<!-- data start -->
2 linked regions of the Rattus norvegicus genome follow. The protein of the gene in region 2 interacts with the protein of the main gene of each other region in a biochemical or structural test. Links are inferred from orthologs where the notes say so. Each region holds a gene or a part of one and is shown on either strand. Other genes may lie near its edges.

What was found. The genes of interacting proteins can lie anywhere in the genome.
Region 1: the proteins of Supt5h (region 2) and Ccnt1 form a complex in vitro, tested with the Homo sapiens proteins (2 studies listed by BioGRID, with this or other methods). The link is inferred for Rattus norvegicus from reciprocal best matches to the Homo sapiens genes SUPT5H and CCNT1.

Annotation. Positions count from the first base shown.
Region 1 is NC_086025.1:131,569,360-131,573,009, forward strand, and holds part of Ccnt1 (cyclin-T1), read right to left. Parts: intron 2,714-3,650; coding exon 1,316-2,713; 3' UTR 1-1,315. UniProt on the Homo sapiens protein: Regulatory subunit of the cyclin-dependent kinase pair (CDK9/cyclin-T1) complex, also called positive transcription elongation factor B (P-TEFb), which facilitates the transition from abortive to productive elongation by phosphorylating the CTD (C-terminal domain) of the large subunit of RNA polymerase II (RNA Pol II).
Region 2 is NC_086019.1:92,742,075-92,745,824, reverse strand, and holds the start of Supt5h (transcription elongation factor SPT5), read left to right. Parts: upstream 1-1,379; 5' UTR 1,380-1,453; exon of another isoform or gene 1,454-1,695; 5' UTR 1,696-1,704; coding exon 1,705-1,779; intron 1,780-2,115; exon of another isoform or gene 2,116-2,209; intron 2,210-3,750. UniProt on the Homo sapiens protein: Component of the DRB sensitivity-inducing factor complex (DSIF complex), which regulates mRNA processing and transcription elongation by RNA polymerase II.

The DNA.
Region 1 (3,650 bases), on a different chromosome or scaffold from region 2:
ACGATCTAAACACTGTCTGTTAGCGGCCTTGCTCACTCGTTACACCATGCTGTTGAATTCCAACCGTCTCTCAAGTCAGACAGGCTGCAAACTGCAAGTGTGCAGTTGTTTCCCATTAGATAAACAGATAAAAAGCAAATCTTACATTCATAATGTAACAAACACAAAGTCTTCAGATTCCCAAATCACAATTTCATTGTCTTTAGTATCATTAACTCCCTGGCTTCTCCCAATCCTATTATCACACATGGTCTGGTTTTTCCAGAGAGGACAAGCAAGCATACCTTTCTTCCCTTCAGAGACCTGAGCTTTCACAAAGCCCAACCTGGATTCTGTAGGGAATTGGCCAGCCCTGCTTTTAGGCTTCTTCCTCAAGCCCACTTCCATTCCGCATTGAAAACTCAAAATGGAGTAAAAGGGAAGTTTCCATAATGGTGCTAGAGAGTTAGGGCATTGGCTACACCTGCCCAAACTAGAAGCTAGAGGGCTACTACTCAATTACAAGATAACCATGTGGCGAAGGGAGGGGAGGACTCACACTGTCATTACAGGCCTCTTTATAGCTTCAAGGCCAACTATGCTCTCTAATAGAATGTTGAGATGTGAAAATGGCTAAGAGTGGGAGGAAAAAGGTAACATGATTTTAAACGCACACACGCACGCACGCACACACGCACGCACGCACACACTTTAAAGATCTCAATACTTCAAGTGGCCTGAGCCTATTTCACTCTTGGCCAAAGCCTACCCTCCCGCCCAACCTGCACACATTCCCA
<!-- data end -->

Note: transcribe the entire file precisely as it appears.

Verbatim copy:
2 linked regions of the Rattus norvegicus genome follow. The protein of the gene in region 2 interacts with the protein of the main gene of each other region in a biochemical or structural test. Links are inferred from orthologs where the notes say so. Each region holds a gene or a part of one and is shown on either strand. Other genes may lie near its edges.

What was found. The genes of interacting proteins can lie anywhere in the genome.
Region 1: the proteins of Supt5h (region 2) and Ccnt1 form a complex in vitro, tested with the Homo sapiens proteins (2 studies listed by BioGRID, with this or other methods). The link is inferred for Rattus norvegicus from reciprocal best matches to the Homo sapiens genes SUPT5H and CCNT1.

Annotation. Positions count from the first base shown.
Region 1 is NC_086025.1:131,569,360-131,573,009, forward strand, and holds part of Ccnt1 (cyclin-T1), read right to left. Parts: intron 2,714-3,650; coding exon 1,316-2,713; 3' UTR 1-1,315. UniProt on the Homo sapiens protein: Regulatory subunit of the cyclin-dependent kinase pair (CDK9/cyclin-T1) complex, also called positive transcription elongation factor B (P-TEFb), which facilitates the transition from abortive to productive elongation by phosphorylating the CTD (C-terminal domain) of the large subunit of RNA polymerase II (RNA Pol II).
Region 2 is NC_086019.1:92,742,075-92,745,824, reverse strand, and holds the start of Supt5h (transcription elongation factor SPT5), read left to right. Parts: upstream 1-1,379; 5' UTR 1,380-1,453; exon of another isoform or gene 1,454-1,695; 5' UTR 1,696-1,704; coding exon 1,705-1,779; intron 1,780-2,115; exon of another isoform or gene 2,116-2,209; intron 2,210-3,750. UniProt on the Homo sapiens protein: Component of the DRB sensitivity-inducing factor complex (DSIF complex), which regulates mRNA processing and transcription elongation by RNA polymerase II.

The DNA.
Region 1 (3,650 bases), on a different chromosome or scaffold from region 2:
ACGATCTAAACACTGTCTGTTAGCGGCCTTGCTCACTCGTTACACCATGCTGTTGAATTCCAACCGTCTCTCAAGTCAGACAGGCTGCAAACTGCAAGTGTGCAGTTGTTTCCCATTAGATAAACAGATAAAAAGCAAATCTTACATTCATAATGTAACAAACACAAAGTCTTCAGATTCCCAAATCACAATTTCATTGTCTTTAGTATCATTAACTCCCTGGCTTCTCCCAATCCTATTATCACACATGGTCTGGTTTTTCCAGAGAGGACAAGCAAGCATACCTTTCTTCCCTTCAGAGACCTGAGCTTTCACAAAGCCCAACCTGGATTCTGTAGGGAATTGGCCAGCCCTGCTTTTAGGCTTCTTCCTCAAGCCCACTTCCATTCCGCATTGAAAACTCAAAATGGAGTAAAAGGGAAGTTTCCATAATGGTGCTAGAGAGTTAGGGCATTGGCTACACCTGCCCAAACTAGAAGCTAGAGGGCTACTACTCAATTACAAGATAACCATGTGGCGAAGGGAGGGGAGGACTCACACTGTCATTACAGGCCTCTTTATAGCTTCAAGGCCAACTATGCTCTCTAATAGAATGTTGAGATGTGAAAATGGCTAAGAGTGGGAGGAAAAAGGTAACATGATTTTAAACGCACACACGCACGCACGCACACACGCACGCACGCACACACTTTAAAGATCTCAATACTTCAAGTGGCCTGAGCCTATTTCACTCTTGGCCAAAGCCTACCCTCCCGCCCAACCTGCACACATTCCCA